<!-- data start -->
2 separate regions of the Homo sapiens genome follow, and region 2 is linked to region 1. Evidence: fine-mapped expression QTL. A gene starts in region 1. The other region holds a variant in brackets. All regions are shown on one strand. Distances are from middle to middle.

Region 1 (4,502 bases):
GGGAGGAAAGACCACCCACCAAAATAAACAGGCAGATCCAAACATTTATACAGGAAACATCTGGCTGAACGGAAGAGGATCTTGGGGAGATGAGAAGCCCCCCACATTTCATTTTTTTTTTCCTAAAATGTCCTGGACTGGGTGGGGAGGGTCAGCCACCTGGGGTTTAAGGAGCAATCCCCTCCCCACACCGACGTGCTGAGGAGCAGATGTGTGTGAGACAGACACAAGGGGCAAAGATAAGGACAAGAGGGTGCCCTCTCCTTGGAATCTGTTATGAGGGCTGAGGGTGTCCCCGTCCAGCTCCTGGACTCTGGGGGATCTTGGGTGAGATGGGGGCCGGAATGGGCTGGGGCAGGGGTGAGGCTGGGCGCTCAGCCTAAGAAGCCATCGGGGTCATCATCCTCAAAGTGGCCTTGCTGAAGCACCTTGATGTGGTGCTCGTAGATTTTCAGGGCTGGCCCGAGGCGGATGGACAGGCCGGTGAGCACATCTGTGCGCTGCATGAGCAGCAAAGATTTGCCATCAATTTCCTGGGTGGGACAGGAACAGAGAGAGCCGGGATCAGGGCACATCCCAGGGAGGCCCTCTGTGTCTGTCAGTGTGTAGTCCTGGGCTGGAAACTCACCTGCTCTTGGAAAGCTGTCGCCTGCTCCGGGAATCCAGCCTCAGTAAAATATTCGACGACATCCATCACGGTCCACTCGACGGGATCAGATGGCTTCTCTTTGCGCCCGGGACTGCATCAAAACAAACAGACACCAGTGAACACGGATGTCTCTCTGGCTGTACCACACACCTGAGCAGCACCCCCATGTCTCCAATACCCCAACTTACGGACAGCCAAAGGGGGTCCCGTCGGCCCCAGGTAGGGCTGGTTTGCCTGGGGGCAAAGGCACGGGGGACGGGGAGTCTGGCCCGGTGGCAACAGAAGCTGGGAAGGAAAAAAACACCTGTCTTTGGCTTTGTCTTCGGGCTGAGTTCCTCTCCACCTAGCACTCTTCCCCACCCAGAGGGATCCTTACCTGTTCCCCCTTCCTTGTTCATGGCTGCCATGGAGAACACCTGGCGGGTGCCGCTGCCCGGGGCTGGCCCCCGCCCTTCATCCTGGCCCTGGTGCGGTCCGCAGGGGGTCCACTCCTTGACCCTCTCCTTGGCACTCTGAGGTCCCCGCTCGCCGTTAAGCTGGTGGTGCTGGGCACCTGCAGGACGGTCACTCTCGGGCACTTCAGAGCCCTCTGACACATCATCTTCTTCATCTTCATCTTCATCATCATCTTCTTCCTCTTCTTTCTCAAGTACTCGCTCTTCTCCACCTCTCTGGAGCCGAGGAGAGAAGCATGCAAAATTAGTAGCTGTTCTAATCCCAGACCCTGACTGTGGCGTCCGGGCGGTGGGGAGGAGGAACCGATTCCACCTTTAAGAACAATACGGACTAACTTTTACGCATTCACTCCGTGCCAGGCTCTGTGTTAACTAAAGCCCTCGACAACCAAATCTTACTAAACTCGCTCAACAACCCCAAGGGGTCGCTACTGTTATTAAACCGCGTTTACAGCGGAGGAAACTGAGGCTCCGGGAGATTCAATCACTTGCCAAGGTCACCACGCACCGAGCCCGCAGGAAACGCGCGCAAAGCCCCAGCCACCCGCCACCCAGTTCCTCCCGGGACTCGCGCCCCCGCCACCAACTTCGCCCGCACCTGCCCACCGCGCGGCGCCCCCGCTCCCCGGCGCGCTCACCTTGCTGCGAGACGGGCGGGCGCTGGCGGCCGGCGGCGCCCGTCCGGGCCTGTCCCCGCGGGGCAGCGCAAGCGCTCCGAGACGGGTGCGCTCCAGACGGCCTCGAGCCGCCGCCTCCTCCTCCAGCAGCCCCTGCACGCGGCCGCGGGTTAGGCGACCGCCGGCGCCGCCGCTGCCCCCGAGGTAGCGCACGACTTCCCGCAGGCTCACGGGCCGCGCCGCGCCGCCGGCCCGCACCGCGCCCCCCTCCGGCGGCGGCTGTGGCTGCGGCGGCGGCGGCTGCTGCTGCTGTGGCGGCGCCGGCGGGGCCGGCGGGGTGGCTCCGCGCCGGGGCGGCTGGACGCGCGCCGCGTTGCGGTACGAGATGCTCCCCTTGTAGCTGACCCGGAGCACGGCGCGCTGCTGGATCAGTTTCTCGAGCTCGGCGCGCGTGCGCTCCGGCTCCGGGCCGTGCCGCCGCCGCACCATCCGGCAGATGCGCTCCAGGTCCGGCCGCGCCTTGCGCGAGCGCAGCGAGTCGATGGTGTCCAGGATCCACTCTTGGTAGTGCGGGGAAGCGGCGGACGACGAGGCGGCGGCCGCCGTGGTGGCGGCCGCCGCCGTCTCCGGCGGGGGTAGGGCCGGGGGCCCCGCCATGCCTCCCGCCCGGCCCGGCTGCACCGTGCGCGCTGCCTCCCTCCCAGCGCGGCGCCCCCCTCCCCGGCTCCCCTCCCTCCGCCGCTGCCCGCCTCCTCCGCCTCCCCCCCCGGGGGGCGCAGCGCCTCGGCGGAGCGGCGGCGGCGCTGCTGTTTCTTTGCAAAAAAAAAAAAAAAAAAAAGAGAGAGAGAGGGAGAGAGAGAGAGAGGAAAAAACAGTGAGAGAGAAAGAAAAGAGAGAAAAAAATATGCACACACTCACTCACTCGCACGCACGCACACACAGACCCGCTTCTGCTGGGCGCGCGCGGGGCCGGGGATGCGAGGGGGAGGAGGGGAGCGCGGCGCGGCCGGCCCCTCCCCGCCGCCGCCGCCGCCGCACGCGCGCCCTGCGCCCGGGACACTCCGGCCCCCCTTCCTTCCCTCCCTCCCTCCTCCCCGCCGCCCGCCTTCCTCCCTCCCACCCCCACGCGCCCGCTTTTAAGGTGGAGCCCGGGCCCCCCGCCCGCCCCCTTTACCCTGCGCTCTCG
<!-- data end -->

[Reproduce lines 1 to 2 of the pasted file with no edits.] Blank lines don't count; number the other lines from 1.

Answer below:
2 separate regions of the Homo sapiens genome follow, and region 2 is linked to region 1. Evidence: fine-mapped expression QTL. A gene starts in region 1. The other region holds a variant in brackets. All regions are shown on one strand. Distances are from middle to middle.

Region 1 (4,502 bases):